According to the manufacturer, this is the first antibody-directed Alzheimer's disease treatment that targets the major potential cause of the illness, which many believe is connected to the deposition and aggregation of a protein called amyloid beta. The antibody binds to amyloid protein aggregates and seems to selectively target amyloid plaques in the brain over those in the blood arteries.
Costs and Drug Administration
The majority of patients in the United States will be covered by Medicare, the government-run health insurance programme for those over 65, which Biogen expects to cover the “vast majority” of patients. According to some analysts, it may soon become US Medicare's largest expenditure for doctor-administered medications.
An estimated cost of USD $56,000 a year has been set in the US. The wholesale cost of Aducanumab treatment, which needs an infusion every four weeks, is roughly USD $4,312 per infusion, with an annual cost of roughly USD $56,000 for a high dosage, according to Biogen.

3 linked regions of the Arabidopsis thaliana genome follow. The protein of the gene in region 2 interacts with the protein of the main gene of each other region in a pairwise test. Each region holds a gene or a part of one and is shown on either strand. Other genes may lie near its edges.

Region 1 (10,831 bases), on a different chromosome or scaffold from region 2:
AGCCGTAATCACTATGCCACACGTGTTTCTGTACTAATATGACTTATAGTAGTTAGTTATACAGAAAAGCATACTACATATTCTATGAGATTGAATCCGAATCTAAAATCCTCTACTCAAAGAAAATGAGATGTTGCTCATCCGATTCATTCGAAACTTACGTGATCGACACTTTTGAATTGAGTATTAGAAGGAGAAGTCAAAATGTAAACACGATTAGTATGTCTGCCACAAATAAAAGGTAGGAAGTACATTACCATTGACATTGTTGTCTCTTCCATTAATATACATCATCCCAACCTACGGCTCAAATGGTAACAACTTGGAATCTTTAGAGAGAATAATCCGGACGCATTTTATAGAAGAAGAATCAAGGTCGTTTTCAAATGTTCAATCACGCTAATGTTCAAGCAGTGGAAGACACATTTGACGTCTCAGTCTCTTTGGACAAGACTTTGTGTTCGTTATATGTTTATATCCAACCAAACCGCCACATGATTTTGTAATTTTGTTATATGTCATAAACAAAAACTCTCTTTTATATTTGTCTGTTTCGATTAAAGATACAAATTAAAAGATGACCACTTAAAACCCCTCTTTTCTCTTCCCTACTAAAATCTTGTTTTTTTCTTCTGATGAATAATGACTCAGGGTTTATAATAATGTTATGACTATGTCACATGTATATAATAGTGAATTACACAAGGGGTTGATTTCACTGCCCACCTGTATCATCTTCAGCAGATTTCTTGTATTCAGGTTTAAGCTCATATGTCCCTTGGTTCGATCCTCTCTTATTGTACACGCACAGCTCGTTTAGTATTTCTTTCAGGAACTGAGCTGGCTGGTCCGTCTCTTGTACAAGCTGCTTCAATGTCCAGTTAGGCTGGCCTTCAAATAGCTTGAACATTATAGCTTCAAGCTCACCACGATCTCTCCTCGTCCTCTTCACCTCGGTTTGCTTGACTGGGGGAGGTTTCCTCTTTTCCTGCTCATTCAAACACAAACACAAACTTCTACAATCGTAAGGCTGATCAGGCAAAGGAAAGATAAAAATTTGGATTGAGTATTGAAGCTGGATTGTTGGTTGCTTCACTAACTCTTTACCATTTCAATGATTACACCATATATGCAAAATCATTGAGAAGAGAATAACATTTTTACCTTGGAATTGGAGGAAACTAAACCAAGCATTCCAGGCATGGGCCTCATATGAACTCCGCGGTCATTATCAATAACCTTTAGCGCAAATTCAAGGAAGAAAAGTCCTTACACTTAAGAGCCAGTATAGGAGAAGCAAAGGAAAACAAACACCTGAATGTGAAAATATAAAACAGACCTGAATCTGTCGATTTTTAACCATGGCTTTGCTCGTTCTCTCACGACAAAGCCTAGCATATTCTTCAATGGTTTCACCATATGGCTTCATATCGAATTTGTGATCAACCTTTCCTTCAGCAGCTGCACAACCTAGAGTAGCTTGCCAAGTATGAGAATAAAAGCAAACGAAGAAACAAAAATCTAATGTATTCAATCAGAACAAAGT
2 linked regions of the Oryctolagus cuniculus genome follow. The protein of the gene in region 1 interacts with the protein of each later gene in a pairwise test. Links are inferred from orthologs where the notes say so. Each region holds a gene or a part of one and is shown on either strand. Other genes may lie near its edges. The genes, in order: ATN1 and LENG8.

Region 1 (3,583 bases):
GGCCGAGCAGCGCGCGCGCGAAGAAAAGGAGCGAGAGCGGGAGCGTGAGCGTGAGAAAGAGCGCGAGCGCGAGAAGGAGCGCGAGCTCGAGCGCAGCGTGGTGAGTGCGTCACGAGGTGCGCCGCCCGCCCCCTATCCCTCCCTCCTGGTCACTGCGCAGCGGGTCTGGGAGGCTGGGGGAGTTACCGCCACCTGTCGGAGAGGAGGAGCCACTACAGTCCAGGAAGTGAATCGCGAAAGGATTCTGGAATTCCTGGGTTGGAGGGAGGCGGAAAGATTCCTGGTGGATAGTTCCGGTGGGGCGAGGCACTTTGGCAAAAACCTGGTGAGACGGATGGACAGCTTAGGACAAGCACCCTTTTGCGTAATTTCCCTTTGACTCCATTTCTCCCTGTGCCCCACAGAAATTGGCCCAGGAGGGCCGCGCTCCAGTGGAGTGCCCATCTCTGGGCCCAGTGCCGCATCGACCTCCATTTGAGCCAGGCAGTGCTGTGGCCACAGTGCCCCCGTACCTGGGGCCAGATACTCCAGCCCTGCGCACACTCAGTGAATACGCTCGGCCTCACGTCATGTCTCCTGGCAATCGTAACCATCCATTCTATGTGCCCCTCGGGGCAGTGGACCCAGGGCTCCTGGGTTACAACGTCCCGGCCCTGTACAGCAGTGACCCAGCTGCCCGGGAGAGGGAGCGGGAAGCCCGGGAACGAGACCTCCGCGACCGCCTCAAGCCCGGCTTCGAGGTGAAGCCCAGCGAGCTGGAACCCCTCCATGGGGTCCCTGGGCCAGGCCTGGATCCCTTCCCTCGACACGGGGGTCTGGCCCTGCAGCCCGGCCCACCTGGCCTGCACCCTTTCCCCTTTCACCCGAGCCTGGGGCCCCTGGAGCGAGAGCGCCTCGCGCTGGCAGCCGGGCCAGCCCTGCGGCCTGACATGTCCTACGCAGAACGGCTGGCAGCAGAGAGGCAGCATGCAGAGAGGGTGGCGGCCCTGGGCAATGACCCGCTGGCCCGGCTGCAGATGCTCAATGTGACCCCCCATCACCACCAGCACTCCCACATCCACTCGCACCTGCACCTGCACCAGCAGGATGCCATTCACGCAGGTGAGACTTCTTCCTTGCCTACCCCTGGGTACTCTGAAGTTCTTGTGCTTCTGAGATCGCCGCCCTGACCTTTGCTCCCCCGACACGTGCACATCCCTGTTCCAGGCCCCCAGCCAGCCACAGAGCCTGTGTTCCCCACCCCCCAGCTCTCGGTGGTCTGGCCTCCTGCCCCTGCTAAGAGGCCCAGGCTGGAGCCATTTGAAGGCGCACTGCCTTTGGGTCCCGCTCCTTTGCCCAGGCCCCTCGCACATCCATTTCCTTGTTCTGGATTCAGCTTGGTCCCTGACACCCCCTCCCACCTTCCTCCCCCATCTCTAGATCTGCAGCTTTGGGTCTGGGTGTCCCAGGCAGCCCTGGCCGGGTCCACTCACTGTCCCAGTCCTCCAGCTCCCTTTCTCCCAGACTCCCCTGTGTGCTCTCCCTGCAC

Despite this, the potential expenses extend well beyond the cost of the drug. The demands of administering it seem to be intended to challenge conventional healthcare delivery for those with dementia, necessitating the use of new types of staff and expensive technology not normally involved with dementia treatment.
According to Premier, an organisation that represents more than 4,000 US hospitals, the cost of the medicine's intravenous infusion, radiology, and imaging may add between USD $2,000 and USD $15,000, or perhaps more, to the drug's price tag.